The Chief Executive of Hong Kong John Lee Ka Chiu announced this afternoon in a press conference that Hong Kong will end its mandatory hotel quarantine.

On the 23rd of September, the Chief Executive of Hong Kong Lee Ka Chiu states in a press conference this afternoon that Hong Kong will open its borders and end its hotel quarantine measures, following the release of the Taiwanese and Japanese border earlier in the week. Until now, travellers entering Hong Kong were required to observe a 3-day hotel quarantine followed by a 4-day self-monitored medical surveillance period. The conference started at 3:30 pm local time with the Chief Executive announcing the “release of the border” by removing all hotel quarantine measures. The 0+3 entry requirements will replace the 3+4 measures from the 26th of September at 6 a.m. local time.

Chief Executive Lee Ka Chiu
In a press conference today, Chief Executive John Lee Ka Chiu announced the lifting of hotel qurantine|©TimesNewswire

 

Introducing 0+3 Entry Measures to replace Hotel Quarantine

With the removal of the 3-day hotel quarantine, travellers arriving by air will be tested on arrival with 24hr Rapid Antigen Test (RAT) test and a 48hr PCR test is no longer required. Travellers boarding flights to Hong Kong are still required to show a negative result for a valid 24 hr before the time of departure. Hong Kong residents are allowed to board flights to Hong Kong with or without 3 shots of vaccines. Non-Hong Kong residents, however, are required to be fully vaccinated or be able to present a medical certificate waiver for the vaccination.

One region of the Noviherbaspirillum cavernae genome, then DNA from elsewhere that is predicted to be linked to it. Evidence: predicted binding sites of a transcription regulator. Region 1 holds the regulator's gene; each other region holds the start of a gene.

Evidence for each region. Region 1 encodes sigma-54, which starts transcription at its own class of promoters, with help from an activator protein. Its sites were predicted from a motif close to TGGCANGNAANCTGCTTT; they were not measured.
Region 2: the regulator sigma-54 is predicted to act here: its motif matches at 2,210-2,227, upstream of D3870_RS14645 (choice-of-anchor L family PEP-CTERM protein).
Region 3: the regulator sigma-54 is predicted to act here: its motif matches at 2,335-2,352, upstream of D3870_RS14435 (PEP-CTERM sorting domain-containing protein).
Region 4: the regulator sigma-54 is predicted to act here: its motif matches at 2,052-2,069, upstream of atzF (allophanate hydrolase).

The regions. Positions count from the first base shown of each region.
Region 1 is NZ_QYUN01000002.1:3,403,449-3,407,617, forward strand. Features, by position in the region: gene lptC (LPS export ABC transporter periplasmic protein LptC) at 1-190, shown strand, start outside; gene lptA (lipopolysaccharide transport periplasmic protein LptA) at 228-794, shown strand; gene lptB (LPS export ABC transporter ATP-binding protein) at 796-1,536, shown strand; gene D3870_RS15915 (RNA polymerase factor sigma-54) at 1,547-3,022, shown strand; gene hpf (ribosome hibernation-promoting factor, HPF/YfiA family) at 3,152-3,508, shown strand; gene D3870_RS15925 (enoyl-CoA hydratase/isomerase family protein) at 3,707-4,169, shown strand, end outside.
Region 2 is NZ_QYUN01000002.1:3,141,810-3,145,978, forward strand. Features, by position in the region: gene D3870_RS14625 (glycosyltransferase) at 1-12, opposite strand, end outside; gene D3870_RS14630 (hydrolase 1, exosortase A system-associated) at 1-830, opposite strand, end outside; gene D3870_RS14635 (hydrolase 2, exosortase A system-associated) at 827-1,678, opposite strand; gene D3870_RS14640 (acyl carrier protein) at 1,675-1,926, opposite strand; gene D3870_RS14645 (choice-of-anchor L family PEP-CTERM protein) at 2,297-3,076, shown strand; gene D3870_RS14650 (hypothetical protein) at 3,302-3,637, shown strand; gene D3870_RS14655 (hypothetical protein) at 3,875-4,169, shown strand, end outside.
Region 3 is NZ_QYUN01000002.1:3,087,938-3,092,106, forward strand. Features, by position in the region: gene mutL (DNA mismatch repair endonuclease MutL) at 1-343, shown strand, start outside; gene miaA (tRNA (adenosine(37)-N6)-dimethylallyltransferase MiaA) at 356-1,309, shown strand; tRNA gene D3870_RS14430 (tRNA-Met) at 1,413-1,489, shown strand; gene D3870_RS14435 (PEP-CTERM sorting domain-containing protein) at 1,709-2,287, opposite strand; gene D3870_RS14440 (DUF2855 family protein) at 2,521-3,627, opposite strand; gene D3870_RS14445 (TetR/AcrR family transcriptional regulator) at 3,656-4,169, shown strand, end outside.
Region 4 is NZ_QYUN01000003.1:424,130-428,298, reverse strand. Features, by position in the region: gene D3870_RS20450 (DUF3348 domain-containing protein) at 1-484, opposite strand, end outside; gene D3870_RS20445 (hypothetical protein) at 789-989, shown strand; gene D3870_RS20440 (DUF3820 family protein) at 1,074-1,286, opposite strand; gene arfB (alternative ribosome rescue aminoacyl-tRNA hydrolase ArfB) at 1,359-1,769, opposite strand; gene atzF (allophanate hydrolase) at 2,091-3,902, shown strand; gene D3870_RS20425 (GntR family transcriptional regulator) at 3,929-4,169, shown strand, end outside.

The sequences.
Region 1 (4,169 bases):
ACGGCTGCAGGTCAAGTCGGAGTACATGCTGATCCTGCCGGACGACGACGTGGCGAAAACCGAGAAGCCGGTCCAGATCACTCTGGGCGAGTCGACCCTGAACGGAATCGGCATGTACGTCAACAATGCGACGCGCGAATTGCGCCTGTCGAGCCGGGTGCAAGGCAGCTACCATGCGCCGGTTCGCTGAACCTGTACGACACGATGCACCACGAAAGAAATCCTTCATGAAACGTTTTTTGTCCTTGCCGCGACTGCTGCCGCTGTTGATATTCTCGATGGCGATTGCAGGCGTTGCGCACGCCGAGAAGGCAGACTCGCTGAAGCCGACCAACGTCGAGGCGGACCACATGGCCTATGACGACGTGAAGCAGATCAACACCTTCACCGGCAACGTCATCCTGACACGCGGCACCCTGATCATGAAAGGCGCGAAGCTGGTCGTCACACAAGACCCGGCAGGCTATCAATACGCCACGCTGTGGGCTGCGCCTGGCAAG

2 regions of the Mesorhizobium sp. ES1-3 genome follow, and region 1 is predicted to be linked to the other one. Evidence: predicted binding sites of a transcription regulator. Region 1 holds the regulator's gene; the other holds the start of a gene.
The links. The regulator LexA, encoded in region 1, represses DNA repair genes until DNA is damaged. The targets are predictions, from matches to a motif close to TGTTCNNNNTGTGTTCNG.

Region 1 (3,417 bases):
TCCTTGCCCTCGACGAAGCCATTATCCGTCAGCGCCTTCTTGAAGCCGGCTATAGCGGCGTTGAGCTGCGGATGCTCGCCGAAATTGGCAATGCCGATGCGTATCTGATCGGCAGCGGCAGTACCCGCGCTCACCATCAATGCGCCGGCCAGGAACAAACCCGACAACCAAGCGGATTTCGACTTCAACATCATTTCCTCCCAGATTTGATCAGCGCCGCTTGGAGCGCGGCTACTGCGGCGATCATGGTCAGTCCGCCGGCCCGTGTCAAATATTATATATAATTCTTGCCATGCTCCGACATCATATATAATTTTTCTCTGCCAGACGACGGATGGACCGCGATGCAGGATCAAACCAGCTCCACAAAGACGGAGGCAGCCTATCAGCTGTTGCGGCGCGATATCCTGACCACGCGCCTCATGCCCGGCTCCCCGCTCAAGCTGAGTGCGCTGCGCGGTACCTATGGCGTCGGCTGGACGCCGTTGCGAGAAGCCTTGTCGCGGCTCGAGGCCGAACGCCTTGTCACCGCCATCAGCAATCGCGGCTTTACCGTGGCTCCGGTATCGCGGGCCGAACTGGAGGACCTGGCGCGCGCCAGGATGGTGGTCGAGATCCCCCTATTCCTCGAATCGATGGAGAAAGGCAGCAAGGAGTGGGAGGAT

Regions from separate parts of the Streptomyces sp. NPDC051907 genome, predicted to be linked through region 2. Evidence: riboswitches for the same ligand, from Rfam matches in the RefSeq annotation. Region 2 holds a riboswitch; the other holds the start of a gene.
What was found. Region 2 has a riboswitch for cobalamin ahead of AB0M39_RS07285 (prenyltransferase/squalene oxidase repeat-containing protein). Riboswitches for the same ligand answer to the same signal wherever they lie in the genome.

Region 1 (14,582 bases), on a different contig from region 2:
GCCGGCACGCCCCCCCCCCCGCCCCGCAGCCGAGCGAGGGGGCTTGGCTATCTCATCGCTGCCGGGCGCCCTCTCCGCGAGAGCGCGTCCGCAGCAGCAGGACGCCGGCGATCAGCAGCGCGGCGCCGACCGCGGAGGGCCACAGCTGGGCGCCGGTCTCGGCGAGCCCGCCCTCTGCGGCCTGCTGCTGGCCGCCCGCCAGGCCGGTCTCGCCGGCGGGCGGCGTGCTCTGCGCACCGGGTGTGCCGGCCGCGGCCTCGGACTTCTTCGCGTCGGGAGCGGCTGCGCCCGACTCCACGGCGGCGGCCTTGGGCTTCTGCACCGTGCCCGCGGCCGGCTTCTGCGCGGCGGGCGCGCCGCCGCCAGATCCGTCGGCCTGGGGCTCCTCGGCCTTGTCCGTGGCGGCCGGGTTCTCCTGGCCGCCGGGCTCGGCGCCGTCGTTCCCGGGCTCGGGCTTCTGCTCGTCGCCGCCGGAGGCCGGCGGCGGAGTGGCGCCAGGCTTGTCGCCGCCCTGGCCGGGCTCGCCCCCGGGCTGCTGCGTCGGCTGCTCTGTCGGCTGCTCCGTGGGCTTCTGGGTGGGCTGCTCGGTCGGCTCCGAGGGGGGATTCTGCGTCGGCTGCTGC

COVID ZERO RAT test
24hr negative RAT result is still required before boarding flights arriving in Hong Kong|©TravelRadar

Test-And-Go

Travellers arriving at Hong Kong International Airport are required to undergo a Rapid Antigen Test (RAT) before being released. “Test-and-Go” upon arrival replaces the “Test-and-Hold” measure previously mandated that transfers travellers straight to a quarantine hotel for the 3-day quarantine period. With the new measures, travellers with a negative result can return home for a 4-day self-monitored period and the Hong Kong Health Code would change to amber, indicating the individual is not allowed to enter places such as restaurants and bars.

4th -7th Days

From the 4th day onwards, travellers are still required to conduct RAT on alternate days. With a negative RAT result, the Health Code would change from amber to blue, allowing the individual to enter public facilities.

Cathay Pacific Hong Kong Airport
Cathay Pacific is among the victims of China’s strict COVID-Zero policy |©cathaypacific

Hong Kong loses its Asian Hub Status

Earlier this week on Wednesday, IATA (International Air Transport Association) stated that the city has lost its position as a global aviation hub due to it following mainland China’s strict “COVID-ZERO” policies. In the conference held in Doha, IATA Director General Willie Walsh suggested that China’s COVID ZERO policy had harshly jeopardised the city’s competitive edge, and its flag carrier Cathay Pacific is among the victims of the strict measures.

Fushimi Inari Shrine in Kyoto, Japan
Japan will start lifting caps for tourists in mid-October |©Travel Radar

Taiwan and Japan to welcome tourists in October

As announced earlier this week, Japan and Taiwan will lift their restrictions for tourist entry starting from the 11th and the 13th of October respectively. Previously, tourists entering Japan were required to join tour packages in order to travel around the country. Taiwan, however, will have the 0+7 measures to replace the current 3 days quarantine, meaning that travellers will only be required to carry out self-monitored medical surveillance for 7 days upon arrival.

The 0+3 policy will be effective starting from 6 a.m. on the 26th of September. Would the release be able to alleviate the impacts of the closed border for the past years? With Japan, Taiwan, and now Hong Kong opening up for travel, which is your next destination? Let us know below. For more news on Asian aviation, click here!

 

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